Last week I was talking to a potential angel investor and he was asking a number of questions. My first comment to him was how it’s dramatically more difficult than it seems. Yes, it’s easy to write a check. No, it’s not easy to be good at it and/or make money at it. As with anything, there’s a tremendous amount of survivorship bias. People only talk about the winners and rarely talk about the losers. And, most investments don’t work out (the loser investment bucket overfloweth with non-existent startups).
Thinking more about it, here are seven lessons learned from 15 years of angel investing.
Every Deal Looks Great at Time of Investing
When an angel investment is doing well people like to ask, “What did you see in the opportunity?” Of course, it’s always a great team, TAM (total addressable market), and timing. Only, every consummated investment is believed to have those. When making an investment, it’s hard to tell which one is actually going to succeed.
Winners Take Time, Losers Lose Fast
One observation I didn’t expect is that winners cruise along with the usual ups and downs, but don’t die, and then eventually something clicks where growth takes off. For the ones that don’t work out, it’s obvious right away, usually within 3-6 months. They don’t close down that fast, rather they flounder and don’t show authentic signs of forward progress.
Find a Lead Angel Investor
Someone has to care and want to help the entrepreneurs. Today, it’s far too common to have a big party round with dozens of investors putting relatively small amounts of money in the round such that no one takes the lead. Signs of a lead investor include issuing a term sheet (not a SAFE/convertible note), joining the board, holding a weekly call with the entrepreneur, etc. Startups are messy and complicated, even more so for first-time founders. Someone needs to step up and pro-actively help the entrepreneur.
Ask Why You’re Getting a Look at this Deal
When a deal falls in the lap of a potential angel investor, the very first questions that should be asked is, “Why am I getting the chance to see this amazing investment opportunity?” Rarely is the answer the investor tells him or herself a good one. In reality, it’s likely been looked at by professional investors and people with relevant expertise such that they’ve passed on it. Go seek the professional investors and ask why they passed before writing your own check.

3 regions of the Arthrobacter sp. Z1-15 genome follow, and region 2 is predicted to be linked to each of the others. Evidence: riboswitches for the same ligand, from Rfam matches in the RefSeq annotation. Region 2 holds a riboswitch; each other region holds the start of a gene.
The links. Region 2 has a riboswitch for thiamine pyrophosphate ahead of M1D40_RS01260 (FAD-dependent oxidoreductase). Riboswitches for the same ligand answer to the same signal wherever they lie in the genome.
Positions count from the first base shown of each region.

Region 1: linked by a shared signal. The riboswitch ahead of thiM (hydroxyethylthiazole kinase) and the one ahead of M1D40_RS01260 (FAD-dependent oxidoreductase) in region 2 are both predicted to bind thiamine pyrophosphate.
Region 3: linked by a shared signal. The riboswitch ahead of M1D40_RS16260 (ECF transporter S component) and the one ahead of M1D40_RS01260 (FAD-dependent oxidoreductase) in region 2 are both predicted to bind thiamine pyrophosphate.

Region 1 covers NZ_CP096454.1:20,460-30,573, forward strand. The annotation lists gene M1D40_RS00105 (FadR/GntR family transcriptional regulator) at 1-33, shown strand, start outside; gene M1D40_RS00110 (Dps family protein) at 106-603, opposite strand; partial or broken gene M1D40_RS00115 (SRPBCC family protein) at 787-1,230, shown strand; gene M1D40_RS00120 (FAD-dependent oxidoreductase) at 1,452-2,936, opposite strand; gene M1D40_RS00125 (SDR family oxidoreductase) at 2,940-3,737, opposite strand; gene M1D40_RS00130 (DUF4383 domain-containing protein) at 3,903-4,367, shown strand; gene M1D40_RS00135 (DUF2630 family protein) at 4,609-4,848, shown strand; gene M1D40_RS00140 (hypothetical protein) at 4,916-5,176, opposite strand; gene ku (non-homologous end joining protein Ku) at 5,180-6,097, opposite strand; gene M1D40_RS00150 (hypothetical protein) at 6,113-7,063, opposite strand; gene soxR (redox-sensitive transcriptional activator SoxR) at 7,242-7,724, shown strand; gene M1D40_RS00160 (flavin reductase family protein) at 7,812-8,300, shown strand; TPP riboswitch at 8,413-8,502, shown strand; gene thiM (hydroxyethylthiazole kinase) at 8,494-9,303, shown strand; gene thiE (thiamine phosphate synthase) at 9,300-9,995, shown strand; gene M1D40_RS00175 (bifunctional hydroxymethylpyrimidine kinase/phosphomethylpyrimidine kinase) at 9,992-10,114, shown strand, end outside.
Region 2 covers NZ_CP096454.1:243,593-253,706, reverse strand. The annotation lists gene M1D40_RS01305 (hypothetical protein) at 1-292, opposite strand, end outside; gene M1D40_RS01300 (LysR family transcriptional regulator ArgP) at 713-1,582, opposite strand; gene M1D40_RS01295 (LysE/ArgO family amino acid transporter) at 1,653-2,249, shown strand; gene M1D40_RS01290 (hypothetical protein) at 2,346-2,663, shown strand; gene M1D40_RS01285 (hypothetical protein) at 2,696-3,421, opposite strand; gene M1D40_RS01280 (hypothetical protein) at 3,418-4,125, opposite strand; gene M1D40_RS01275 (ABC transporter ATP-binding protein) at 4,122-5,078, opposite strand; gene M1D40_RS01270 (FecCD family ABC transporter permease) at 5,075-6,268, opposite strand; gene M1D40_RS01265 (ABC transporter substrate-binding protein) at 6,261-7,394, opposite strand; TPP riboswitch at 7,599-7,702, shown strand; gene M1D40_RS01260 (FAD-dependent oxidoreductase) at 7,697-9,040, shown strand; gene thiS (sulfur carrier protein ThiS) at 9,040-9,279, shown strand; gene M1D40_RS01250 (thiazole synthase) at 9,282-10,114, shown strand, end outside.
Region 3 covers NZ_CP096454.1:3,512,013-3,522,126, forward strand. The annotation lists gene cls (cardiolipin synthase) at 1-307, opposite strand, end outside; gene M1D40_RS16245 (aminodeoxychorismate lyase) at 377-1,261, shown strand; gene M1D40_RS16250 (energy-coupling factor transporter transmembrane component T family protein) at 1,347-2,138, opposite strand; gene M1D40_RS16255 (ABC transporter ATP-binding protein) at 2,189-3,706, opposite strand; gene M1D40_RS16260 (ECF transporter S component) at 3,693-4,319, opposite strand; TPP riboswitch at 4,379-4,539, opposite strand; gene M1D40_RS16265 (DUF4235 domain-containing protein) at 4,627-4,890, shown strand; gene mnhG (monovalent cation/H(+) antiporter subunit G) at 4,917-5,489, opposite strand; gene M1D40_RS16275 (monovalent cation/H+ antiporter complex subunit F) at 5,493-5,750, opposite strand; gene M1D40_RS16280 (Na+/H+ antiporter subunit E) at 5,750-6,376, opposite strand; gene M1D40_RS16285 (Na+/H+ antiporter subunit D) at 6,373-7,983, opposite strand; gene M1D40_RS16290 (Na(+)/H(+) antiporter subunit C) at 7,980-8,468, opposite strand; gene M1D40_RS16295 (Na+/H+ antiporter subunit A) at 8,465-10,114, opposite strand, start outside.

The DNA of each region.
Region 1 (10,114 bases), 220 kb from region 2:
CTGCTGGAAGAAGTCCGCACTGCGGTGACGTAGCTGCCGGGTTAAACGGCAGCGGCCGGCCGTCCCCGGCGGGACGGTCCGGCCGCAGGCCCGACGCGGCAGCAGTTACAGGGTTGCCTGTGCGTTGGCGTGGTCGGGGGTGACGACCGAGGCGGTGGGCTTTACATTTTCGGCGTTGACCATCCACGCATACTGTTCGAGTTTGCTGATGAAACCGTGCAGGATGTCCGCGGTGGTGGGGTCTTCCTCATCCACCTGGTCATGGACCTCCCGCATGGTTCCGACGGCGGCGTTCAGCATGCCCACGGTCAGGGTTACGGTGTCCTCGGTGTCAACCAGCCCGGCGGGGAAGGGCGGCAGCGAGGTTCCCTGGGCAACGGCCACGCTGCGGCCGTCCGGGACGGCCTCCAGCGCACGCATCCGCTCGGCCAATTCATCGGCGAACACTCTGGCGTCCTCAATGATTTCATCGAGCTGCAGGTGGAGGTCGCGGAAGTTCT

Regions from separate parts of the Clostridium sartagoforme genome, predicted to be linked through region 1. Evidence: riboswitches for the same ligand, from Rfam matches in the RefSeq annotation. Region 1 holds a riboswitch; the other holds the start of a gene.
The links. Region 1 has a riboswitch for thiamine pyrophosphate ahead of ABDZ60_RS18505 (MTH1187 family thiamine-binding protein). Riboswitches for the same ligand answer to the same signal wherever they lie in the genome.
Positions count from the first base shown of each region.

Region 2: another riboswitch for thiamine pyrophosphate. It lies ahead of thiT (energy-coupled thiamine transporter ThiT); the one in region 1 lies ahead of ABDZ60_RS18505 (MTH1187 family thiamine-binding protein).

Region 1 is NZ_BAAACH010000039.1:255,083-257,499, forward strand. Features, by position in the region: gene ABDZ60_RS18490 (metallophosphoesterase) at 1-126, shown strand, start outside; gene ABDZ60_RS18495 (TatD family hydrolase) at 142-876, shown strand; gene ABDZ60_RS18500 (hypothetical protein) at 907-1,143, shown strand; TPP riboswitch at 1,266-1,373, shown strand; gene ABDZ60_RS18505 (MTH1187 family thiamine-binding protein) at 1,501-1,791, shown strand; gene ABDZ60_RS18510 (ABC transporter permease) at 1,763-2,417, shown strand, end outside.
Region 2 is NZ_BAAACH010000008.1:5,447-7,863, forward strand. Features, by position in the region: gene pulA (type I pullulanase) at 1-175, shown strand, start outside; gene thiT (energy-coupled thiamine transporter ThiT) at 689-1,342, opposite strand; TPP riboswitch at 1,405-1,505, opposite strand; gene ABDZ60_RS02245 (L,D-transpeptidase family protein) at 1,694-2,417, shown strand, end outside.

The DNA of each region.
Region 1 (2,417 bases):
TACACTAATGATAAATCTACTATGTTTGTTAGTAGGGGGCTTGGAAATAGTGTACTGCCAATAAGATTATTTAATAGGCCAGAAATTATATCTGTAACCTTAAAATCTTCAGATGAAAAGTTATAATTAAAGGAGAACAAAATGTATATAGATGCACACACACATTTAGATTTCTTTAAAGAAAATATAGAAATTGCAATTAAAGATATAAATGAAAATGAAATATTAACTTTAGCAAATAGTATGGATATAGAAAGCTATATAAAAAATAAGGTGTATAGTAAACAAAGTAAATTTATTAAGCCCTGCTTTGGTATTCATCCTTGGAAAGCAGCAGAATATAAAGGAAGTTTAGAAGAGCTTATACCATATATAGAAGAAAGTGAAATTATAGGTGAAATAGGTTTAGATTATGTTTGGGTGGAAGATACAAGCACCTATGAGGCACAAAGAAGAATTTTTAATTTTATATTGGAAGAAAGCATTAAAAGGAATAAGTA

Think Investing in a Minimum of 20 Startups
An old startup adage that’s incorrect goes something like this: out of 10 investments, one makes a ton of money, 2-3 make some money, and most lose some or all the money. I don’t believe this is true. I actually think the odds are dramatically worse. At a minimum, if angel investing for a financial return, plan on 20+ investments and budget appropriately. Maybe, if all goes well, one out of the 20 will be a homerun and return 50x+ while most will not be successful. Investing in five or 10 startups isn’t enough. Plan accordingly.
Reserve 4x+ in Follow-On Capital for the Winners
When a startup does well it almost always raises more capital, and in today’s world, significantly more capital. As an angel investor, the best investment is always doubling down on the winners by investing more capital in subsequent rounds. Put another way, instead of planning on investing in 20+ startups, plan on investing in however many startups it takes to get a homerun, and once you have a homerun, stop investing in new ones and put everything you can into the winner. Startups are power laws where the winnings are so massive that they make up for all the losses. Plan for investing at least four times more than the original investment in the outliers.
Expect 10 Years to See a Return
After 15 years of angel investing I’ve invested in 50+ companies and it takes significantly longer than expected to see financial returns. Ones that are doing well readily show strong returns on paper, but converting those paper returns to cash returns is a different story. Plan for a minimum of seven years to see financial returns for the ones that do well and expect it to often take 10+ years. And, for the ones that are doing well, there’s a conundrum that you typically have the opportunity to sell early because there’s strong demand from new/existing investors, but know that even greater returns often accrue in the later years as the business is growing fast at scale.
Angel investing is a strange activity that’s equally fun and energizing while most likely not financially rational without a unique edge. As an investment strategy, it should be viewed as part giving back (charity work) and part paying it forward recognizing the success in life that afforded you the opportunity. Regardless, go into angel investing eyes wide open knowing that it’s much more challenging than it looks. Good luck!